As for design A5, the assumption must be made that the effect of the intervention is transient, which is most often applicable to medical informatics interventions. Because in this design, subjects may serve as their own controls, this may yield greater statistical efficiency with fewer numbers of subjects. Posttest-Only Design with Nonequivalent Groups: An intervention X is implemented for one group and compared to a second group. The use of a comparison group helps prevent certain threats to validity including the ability to statistically adjust for confounding variables.

Because in this study design, the two groups may not be equivalent assignment to the groups is not by randomization , confounding may exist. For example, suppose that a pharmacy order-entry intervention was instituted in the medical intensive care unit MICU and not the surgical intensive care unit SICU. The absence of a pretest makes it difficult to know whether a change has occurred in the MICU. Also, the absence of pretest measurements comparing the SICU to the MICU makes it difficult to know whether differences in O1 and O2 are due to the intervention or due to other differences in the two units confounding variables.

The reader should note that with all the studies in this category, the intervention is not randomized. The control groups chosen are comparison groups. Obtaining pretest measurements on both the intervention and control groups allows one to assess the initial comparability of the groups. The assumption is that if the intervention and the control groups are similar at the pretest, the smaller the likelihood there is of important confounding variables differing between the two groups.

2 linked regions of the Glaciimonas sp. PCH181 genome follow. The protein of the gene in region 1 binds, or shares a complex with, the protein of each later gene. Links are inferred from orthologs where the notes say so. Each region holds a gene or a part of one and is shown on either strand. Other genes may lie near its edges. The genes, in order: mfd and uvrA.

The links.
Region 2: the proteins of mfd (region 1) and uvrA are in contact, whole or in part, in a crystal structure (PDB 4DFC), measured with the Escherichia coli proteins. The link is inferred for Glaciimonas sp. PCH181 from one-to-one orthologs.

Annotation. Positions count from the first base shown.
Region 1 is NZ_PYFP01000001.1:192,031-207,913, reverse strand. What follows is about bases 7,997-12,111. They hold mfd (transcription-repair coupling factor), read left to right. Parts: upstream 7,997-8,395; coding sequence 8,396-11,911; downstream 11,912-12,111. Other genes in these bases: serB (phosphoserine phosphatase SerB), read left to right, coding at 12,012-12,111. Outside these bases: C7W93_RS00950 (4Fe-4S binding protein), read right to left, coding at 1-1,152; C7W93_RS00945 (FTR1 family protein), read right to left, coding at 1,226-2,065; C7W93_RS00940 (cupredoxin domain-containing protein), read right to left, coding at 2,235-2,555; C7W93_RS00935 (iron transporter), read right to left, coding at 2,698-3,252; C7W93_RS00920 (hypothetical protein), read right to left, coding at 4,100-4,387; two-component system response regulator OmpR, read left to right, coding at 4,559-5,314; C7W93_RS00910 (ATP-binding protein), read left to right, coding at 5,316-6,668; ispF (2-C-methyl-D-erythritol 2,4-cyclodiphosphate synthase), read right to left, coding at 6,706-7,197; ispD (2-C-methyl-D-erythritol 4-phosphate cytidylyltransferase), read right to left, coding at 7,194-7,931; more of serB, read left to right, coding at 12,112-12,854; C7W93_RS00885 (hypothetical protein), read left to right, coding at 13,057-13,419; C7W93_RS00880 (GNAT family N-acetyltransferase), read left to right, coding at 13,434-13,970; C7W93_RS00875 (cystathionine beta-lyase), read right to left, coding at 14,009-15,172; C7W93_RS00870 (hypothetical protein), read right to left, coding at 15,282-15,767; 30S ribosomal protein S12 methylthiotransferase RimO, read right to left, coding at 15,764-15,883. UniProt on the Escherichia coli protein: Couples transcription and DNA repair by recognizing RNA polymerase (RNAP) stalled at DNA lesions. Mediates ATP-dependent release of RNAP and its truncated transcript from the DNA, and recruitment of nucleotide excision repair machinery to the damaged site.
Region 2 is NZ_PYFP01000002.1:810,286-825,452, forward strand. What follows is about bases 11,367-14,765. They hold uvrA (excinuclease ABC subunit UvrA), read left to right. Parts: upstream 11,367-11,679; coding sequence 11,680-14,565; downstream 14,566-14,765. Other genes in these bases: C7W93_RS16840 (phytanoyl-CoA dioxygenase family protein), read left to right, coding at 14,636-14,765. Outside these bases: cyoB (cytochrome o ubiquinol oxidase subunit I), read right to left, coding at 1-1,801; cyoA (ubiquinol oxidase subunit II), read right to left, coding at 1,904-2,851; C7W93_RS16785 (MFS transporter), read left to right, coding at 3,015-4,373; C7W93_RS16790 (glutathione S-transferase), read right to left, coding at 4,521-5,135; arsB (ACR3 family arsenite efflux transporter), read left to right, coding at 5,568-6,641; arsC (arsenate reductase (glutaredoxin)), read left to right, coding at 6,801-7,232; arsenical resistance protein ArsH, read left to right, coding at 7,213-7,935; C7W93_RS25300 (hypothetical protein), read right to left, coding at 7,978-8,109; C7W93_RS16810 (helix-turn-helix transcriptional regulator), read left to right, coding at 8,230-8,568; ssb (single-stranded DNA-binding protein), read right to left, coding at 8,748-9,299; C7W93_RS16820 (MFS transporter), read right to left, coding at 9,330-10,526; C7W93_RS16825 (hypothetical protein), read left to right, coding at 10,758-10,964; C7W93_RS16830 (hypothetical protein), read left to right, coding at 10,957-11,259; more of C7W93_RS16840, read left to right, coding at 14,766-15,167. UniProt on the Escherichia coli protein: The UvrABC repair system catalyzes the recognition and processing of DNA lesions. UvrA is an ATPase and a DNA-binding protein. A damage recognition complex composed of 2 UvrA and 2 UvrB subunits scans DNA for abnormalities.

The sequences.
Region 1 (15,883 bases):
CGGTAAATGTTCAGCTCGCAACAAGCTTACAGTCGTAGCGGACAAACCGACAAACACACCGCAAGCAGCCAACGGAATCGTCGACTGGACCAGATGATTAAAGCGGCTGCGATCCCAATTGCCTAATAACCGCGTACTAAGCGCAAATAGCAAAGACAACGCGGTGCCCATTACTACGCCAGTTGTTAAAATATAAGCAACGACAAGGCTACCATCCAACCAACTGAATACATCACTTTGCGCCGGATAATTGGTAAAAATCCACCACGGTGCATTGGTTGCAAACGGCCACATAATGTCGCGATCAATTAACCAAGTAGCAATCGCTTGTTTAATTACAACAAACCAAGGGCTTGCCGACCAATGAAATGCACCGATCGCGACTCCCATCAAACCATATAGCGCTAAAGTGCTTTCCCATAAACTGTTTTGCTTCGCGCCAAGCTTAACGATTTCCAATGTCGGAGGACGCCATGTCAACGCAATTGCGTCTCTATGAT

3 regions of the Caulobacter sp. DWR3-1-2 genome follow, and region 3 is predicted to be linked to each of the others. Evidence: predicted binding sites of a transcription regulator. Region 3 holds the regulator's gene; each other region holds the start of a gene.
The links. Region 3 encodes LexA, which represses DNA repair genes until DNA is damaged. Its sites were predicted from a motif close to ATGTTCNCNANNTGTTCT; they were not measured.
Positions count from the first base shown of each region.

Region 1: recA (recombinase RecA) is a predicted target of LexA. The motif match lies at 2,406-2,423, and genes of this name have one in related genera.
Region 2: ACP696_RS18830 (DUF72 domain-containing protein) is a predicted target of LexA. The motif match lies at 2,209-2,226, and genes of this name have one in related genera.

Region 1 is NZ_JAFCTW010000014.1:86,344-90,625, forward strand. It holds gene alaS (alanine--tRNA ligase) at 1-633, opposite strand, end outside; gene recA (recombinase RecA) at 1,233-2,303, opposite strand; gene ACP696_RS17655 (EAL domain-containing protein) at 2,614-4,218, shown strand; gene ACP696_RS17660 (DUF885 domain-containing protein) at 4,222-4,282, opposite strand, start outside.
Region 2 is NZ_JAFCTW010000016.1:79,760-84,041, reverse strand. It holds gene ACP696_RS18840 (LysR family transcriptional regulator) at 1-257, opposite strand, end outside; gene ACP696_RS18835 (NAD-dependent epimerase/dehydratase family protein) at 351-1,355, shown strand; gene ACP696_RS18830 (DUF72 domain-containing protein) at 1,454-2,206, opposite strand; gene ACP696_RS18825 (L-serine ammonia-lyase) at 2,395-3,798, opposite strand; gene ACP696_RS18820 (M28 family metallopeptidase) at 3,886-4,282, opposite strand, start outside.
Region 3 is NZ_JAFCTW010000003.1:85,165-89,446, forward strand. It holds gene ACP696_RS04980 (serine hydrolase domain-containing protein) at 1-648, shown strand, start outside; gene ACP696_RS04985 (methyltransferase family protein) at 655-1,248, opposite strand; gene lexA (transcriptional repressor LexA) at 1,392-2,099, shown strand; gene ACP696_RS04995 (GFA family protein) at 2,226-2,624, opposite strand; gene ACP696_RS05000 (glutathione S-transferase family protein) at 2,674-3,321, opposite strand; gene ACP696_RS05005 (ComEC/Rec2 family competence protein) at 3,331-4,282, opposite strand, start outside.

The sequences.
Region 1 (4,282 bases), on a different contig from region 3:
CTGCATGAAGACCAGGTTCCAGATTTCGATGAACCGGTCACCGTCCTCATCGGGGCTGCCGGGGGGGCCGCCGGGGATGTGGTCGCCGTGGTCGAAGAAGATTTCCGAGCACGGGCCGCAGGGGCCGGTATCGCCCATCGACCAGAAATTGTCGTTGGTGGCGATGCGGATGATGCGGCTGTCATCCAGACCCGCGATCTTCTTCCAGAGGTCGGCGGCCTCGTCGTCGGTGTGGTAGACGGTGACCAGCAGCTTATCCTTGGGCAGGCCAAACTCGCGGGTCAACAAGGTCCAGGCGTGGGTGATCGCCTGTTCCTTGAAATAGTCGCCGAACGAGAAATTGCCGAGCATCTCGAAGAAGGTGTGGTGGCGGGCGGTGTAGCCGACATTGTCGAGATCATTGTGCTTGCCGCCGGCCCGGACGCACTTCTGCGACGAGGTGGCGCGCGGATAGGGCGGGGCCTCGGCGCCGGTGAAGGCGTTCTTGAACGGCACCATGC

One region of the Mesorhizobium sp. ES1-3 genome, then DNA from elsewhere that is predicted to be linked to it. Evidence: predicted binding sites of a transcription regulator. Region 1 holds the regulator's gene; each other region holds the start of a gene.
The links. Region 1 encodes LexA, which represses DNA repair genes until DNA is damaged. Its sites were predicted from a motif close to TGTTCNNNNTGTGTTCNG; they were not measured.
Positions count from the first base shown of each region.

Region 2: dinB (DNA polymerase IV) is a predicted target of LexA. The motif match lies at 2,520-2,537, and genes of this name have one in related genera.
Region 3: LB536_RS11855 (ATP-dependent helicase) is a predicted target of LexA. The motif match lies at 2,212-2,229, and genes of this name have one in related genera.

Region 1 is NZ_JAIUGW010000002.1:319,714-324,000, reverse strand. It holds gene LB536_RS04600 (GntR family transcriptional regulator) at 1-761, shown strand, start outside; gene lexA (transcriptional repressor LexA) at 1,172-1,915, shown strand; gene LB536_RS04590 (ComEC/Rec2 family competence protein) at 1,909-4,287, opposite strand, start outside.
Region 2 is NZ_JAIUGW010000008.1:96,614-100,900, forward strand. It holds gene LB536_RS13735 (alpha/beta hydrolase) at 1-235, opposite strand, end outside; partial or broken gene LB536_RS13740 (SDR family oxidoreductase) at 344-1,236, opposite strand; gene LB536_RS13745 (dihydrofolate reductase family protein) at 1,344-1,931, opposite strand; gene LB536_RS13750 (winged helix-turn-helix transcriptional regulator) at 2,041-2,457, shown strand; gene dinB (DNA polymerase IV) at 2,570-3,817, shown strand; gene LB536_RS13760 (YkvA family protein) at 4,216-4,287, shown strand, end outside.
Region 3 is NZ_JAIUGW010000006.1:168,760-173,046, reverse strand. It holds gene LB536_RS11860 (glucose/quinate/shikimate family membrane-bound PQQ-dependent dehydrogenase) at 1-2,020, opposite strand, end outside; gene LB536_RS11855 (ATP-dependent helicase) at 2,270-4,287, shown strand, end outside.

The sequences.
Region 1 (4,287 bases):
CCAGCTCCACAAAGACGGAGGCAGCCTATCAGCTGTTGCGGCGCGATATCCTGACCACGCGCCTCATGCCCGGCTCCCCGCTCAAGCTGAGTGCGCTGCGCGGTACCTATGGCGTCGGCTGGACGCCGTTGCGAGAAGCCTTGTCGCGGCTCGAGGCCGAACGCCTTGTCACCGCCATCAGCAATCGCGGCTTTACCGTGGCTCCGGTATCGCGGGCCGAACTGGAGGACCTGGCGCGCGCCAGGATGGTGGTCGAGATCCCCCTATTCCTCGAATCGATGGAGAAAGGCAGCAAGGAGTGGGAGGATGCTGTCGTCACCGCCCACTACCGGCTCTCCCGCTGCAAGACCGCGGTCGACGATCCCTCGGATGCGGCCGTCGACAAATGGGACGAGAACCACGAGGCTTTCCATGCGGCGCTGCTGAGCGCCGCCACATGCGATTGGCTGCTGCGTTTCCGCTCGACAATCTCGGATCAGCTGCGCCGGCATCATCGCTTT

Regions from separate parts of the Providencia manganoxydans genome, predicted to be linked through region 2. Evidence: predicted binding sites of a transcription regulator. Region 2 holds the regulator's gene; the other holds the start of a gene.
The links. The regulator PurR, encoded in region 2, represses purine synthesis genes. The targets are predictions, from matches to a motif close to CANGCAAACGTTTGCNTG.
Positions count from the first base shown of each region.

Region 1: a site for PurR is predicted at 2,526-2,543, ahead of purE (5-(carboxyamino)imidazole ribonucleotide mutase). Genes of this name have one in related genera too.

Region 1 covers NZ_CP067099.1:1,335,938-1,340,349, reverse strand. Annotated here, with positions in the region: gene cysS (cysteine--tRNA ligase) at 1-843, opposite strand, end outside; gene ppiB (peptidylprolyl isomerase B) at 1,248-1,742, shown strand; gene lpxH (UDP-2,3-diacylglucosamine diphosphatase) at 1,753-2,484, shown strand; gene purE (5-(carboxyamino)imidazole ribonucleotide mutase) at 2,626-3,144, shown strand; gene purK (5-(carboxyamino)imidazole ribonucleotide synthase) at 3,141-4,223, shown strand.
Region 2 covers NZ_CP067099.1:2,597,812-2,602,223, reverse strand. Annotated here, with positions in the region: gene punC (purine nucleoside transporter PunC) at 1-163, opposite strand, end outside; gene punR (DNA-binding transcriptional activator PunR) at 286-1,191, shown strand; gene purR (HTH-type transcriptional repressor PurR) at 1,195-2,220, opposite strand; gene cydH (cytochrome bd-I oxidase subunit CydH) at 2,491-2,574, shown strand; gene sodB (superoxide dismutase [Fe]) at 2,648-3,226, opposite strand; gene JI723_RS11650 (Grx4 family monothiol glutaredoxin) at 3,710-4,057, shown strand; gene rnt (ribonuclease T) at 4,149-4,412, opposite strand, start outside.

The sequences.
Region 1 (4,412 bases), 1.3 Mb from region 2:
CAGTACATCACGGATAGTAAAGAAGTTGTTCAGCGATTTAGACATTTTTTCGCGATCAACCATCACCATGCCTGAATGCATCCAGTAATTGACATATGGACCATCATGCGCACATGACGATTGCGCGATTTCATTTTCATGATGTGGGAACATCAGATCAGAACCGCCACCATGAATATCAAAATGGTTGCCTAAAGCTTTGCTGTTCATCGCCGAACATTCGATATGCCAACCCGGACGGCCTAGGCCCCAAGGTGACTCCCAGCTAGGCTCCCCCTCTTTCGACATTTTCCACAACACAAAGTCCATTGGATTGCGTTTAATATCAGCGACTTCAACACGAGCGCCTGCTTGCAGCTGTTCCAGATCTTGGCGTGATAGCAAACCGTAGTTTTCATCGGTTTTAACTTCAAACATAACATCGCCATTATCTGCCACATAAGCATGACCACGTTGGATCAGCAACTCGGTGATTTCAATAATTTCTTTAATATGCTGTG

The use of both a pretest and a comparison group makes it easier to avoid certain threats to validity. However, because the two groups are nonequivalent assignment to the groups is not by randomization , selection bias may exist.

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Quasi-Newton methods are methods used to either find zeroes or local maxima and minima of functions, as an alternative to Newton's method. A systematic review of comparisons of effect sizes derived from randomised and non-randomised studies.

Yet little has been written about the benefits and limitations of the quasi-experimental approach as applied to informatics studies.